Let’s start with the 2013 recruiting class. Andersen didn’t have much time to recruit after he took over for Bret Bielema in December 2012. So he brought in junior college transfer Tanner McEvoy as his quarterback in that class. McEvoy’s numbers at Arizona Western College the previous season were excellent. He completed 65.4 percent of his passes and threw for 2,301 yards with 29 touchdowns and 7 interceptions. But he also possessed the ability to run, which represented the type of offensive strategy shift Andersen wanted.
Of course, McEvoy’s career as a quarterback at Wisconsin didn’t turn out the way many had hoped. But he proved to be a tremendous safety. And his athleticism ultimately allowed him to make an NFL team as a wide receiver for the Seattle Seahawks. If Andersen had pursued and been able to land a high school prospect, that player would presumably be a fifth-year senior entering the 2017 season after taking an initial redshirt year.
Wisconsin’s Class of 2014 quarterback was D.J. Gillins, another dual-threat prospect Andersen liked. Gillins took a redshirt season in 2014. But when Andersen left after the season and Chryst took over, Chryst saw other quarterbacks ahead of Gillins — particularly Joel Stave and Bart Houston. Gillins moved to wide receiver in 2015 but transferred after the season so he could play quarterback elsewhere. Gillins went to junior college and signed with SMU before this season.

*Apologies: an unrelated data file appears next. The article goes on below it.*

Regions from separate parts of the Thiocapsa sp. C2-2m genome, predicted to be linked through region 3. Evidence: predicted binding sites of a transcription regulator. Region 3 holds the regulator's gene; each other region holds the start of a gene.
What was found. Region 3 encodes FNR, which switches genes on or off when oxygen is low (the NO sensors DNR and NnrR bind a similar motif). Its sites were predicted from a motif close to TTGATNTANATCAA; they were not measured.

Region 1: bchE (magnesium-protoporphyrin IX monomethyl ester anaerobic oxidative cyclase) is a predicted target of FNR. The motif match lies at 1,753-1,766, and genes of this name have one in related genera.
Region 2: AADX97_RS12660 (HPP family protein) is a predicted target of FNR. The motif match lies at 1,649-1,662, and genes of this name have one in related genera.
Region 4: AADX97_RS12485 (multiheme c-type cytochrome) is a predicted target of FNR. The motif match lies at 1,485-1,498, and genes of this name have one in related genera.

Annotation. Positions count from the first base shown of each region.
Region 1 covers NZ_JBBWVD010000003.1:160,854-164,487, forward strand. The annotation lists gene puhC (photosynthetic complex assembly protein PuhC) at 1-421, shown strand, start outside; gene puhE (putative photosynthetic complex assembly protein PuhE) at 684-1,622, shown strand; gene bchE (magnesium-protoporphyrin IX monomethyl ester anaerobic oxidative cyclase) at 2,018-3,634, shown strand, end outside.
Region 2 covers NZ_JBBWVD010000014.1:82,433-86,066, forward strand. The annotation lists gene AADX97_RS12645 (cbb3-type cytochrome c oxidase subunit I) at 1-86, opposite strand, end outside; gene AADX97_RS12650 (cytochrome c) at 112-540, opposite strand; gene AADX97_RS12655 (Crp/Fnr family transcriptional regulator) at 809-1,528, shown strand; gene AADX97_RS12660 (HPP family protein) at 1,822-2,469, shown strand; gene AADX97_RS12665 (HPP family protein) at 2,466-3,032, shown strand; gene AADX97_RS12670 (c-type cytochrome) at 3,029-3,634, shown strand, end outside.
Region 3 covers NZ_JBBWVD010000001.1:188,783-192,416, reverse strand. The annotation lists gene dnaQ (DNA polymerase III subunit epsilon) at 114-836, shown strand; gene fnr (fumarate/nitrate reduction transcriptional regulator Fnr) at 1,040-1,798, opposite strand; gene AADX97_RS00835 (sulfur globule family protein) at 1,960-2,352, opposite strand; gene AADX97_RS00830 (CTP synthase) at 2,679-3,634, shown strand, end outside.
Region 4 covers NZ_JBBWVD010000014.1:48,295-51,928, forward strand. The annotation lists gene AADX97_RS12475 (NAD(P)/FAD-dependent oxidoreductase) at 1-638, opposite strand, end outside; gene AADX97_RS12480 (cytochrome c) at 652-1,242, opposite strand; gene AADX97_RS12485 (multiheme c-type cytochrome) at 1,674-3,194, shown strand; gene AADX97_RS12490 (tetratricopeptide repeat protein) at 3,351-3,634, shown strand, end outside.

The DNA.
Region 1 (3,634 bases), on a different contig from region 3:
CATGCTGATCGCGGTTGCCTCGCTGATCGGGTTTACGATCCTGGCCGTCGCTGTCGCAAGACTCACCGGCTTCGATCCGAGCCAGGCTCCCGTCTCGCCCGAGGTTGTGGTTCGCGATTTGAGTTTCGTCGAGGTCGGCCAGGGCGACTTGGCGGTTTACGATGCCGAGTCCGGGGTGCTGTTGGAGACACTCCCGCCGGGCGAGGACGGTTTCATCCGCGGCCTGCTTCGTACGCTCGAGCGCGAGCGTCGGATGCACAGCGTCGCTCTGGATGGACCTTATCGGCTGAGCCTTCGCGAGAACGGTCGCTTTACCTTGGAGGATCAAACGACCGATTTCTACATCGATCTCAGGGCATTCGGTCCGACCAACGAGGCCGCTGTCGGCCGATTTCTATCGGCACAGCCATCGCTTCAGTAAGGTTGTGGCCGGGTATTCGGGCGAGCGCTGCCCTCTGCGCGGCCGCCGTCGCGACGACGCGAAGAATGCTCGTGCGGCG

Chryst’s first recruiting class at Wisconsin in 2015 featured two scholarship quarterbacks: Alex Hornibrook and Austin Kafentzis. Hornibrook was exactly the type of pro-style signal caller Chryst wanted, and Hornibrook actually flipped his commitment from Pittsburgh to Wisconsin to remain with Chryst. Kafentzis was an Andersen recruit who quickly fell behind Hornibrook in spring practice and transferred. He is now enrolled at BYU, which is his fourth college in the last 2 1/2 years.